Tuesday, July 22, 2008

Imaging Devices in the Registry

I ran across an interesting blog this morning that had to do with Windows image acquisition devices, and where files are stored. These devices aren't write-blockers (what most forensic analysts may think when they hear "image acquisition") but instead digital cameras, like the MS LifeCam. The post mentions a GUID that is part of the directory path, and a search at the MS site reveals the following:

Class GUID: {6BDD1FC6-810F-11D0-BEC7-08002BE2092F}

As a corporate consultant, I don't do a great deal of work with illicit images...however, this post does show what kind of information about image capture/acquisition devices (aka, cameras) is resident within a system image, and in particular within the Registry. The question then becomes, what other information is available?

While this specific post may apply more appropriately to law enforcement (i.e., illicit images), I can see how our team might get a call from a corporate customer regarding issues like someone taking pictures of other employees without their consent, etc. So this is great information to keep in mind.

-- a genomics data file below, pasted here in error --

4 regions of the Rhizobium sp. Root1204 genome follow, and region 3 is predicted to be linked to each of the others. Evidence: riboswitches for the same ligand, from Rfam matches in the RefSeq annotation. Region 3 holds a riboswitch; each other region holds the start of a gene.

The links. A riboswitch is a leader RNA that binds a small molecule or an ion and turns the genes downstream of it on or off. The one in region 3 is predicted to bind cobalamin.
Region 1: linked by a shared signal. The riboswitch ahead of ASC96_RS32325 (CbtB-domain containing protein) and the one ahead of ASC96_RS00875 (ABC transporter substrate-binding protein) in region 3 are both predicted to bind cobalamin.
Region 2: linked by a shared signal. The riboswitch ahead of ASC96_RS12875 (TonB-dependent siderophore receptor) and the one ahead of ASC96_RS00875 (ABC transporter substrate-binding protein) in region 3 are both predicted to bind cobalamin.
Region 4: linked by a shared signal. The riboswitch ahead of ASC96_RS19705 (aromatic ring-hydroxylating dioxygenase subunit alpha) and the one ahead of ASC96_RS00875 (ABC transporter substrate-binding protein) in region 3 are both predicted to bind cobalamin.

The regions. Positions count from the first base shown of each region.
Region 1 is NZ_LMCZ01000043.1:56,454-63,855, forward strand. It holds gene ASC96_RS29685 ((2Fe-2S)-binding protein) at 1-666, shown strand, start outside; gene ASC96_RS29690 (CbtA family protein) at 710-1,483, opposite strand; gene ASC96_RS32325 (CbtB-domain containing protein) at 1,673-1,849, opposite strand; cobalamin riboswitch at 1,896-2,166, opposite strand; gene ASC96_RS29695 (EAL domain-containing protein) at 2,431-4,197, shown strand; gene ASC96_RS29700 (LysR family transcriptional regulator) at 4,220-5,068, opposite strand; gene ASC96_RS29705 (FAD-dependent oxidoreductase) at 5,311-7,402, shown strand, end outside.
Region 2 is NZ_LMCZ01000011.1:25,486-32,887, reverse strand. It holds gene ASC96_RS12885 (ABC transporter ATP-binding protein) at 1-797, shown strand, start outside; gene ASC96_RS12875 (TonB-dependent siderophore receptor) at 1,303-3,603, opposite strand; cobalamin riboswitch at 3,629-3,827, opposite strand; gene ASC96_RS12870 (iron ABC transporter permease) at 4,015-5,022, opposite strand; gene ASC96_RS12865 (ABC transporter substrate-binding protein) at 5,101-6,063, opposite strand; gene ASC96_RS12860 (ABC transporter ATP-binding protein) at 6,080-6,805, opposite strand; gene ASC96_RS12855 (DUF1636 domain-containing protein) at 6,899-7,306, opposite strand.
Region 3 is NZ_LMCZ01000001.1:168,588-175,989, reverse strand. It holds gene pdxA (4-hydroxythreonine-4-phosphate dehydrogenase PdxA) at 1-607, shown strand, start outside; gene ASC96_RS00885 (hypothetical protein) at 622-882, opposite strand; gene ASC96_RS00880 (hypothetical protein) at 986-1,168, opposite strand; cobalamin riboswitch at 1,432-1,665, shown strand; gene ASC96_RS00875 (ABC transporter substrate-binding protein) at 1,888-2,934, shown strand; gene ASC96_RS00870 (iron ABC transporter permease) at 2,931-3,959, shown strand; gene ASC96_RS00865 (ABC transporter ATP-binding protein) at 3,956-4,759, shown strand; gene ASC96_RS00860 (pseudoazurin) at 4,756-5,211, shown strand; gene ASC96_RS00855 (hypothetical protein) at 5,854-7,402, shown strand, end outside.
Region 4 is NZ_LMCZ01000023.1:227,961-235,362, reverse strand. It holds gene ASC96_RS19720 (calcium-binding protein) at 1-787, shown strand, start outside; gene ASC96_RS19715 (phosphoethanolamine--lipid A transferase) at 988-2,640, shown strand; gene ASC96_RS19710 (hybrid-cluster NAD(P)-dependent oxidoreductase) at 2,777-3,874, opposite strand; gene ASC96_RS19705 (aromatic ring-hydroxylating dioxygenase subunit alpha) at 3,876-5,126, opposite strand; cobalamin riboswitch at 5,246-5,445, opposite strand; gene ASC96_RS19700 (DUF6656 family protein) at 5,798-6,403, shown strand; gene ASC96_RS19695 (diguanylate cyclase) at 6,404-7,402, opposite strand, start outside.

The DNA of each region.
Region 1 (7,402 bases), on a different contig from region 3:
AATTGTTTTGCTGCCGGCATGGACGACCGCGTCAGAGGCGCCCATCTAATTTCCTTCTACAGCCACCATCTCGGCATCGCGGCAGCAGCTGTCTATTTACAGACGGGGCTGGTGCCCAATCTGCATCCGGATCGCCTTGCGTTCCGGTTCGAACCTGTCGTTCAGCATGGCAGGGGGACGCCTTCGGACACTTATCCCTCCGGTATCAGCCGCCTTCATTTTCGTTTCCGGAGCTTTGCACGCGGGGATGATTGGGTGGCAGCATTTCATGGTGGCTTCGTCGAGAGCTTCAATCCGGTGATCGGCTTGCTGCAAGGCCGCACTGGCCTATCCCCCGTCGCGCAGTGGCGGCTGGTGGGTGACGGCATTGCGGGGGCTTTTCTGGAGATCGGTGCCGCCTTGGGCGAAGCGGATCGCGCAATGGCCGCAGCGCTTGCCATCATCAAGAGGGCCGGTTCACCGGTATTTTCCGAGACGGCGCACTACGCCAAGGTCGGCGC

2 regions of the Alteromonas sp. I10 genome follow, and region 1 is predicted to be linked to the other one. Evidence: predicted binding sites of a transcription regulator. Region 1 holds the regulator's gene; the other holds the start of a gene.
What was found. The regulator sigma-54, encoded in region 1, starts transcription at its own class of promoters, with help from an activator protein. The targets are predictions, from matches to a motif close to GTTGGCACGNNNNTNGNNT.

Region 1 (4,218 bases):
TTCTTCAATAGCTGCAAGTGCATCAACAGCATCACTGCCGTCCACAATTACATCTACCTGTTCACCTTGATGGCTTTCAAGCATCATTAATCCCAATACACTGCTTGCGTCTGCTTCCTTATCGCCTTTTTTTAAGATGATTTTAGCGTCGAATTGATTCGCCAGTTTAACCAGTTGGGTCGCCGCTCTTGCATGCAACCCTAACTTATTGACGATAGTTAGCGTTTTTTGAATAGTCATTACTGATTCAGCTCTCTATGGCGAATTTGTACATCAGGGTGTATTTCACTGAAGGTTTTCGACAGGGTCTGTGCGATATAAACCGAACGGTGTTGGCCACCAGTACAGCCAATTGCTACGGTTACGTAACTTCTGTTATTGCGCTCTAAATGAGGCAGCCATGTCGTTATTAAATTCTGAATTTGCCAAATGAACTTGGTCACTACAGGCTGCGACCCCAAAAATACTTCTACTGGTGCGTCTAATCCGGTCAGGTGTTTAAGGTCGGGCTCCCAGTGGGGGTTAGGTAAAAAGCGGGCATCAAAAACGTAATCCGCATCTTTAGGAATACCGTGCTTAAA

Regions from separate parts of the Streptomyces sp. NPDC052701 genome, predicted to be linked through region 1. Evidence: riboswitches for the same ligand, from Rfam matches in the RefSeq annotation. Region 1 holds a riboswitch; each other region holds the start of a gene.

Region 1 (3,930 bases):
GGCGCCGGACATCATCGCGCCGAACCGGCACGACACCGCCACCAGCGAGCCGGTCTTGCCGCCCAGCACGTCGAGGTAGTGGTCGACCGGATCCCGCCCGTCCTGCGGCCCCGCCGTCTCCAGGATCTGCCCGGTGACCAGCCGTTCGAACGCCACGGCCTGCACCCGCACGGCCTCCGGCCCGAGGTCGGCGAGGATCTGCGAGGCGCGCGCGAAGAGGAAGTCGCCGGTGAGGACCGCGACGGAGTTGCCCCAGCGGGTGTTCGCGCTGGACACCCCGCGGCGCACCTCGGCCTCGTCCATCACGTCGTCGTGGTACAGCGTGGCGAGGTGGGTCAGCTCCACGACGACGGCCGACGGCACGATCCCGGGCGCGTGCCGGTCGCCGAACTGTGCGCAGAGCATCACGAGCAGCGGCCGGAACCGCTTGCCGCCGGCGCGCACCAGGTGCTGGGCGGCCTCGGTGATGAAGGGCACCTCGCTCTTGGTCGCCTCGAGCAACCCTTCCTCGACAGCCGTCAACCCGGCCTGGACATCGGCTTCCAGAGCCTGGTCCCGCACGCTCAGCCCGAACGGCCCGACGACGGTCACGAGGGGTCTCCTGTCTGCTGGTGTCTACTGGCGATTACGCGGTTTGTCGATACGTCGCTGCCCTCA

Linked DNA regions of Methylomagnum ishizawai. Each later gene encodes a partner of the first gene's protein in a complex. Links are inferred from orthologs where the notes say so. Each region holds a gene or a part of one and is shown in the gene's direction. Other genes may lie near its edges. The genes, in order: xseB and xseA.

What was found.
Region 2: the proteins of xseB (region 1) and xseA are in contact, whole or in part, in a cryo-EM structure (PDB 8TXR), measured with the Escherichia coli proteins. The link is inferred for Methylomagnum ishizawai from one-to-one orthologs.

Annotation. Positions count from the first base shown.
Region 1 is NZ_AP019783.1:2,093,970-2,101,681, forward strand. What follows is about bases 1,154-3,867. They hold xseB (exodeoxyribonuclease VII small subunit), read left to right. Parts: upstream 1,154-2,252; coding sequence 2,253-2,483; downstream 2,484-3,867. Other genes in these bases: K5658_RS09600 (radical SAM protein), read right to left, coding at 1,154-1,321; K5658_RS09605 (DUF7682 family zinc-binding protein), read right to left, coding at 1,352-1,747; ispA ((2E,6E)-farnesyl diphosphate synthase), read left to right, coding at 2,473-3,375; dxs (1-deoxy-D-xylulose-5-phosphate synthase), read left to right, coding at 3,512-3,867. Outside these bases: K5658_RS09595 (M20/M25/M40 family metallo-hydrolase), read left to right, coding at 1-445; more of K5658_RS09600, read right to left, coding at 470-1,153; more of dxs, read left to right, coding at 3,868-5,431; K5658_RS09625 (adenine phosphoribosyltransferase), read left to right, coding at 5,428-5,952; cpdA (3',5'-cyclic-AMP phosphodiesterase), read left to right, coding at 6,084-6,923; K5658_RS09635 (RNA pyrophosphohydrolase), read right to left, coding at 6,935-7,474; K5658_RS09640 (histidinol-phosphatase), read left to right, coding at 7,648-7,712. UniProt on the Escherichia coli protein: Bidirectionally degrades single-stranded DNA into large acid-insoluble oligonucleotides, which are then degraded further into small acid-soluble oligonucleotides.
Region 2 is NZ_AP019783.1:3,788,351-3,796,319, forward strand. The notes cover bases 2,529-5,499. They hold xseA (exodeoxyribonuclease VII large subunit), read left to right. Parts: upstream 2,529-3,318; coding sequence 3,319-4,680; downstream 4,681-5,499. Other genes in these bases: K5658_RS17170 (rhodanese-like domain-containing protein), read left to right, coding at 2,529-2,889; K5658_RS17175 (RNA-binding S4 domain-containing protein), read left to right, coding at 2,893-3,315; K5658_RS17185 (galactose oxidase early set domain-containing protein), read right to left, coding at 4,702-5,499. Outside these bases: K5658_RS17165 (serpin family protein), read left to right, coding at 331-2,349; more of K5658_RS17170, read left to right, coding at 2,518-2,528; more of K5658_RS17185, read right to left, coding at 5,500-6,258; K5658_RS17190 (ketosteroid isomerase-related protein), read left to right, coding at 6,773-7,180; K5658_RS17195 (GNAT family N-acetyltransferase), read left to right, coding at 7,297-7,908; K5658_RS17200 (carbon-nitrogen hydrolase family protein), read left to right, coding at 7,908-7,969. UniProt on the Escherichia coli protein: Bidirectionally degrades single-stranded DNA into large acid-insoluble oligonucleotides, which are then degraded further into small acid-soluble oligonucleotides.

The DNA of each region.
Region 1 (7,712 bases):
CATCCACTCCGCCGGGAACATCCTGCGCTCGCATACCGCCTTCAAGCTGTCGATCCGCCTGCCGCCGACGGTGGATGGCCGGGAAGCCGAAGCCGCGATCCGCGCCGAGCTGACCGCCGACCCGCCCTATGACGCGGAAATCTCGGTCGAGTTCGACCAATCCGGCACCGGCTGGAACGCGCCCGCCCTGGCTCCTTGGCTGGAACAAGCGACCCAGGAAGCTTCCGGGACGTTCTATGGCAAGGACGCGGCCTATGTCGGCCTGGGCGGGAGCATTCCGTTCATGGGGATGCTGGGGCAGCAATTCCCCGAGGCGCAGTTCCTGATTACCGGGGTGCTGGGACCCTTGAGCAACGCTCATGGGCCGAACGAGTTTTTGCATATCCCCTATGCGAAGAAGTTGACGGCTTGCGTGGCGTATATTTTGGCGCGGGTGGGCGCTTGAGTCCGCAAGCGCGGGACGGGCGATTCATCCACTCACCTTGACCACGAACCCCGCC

Note that this does not apply to digital cameras that someone hooks up to their system via a USB cable and copies pictures from the camera memory device. Such devices are treated by Windows as removable storage...what we're talking about here is devices controlled via WIA in order to capture images/pictures, such as web cams.

Addendum: Apparently, some still image devices will be added to the Registry, even if they are only connected via USB and images copied off of them.

And yes, Virginia...there is a plugin! Rip.exe output looks like:

C:\Perl\forensics\rr>rip -r d:\cases\system -p imagedev
Launching imagedev v.20080730

Still Image Capture Devices
hp photosmart 320

How the Windows Image Acquisition Service Stores Images from a USB Camera in Preview
Registry Entries for Still Image Devices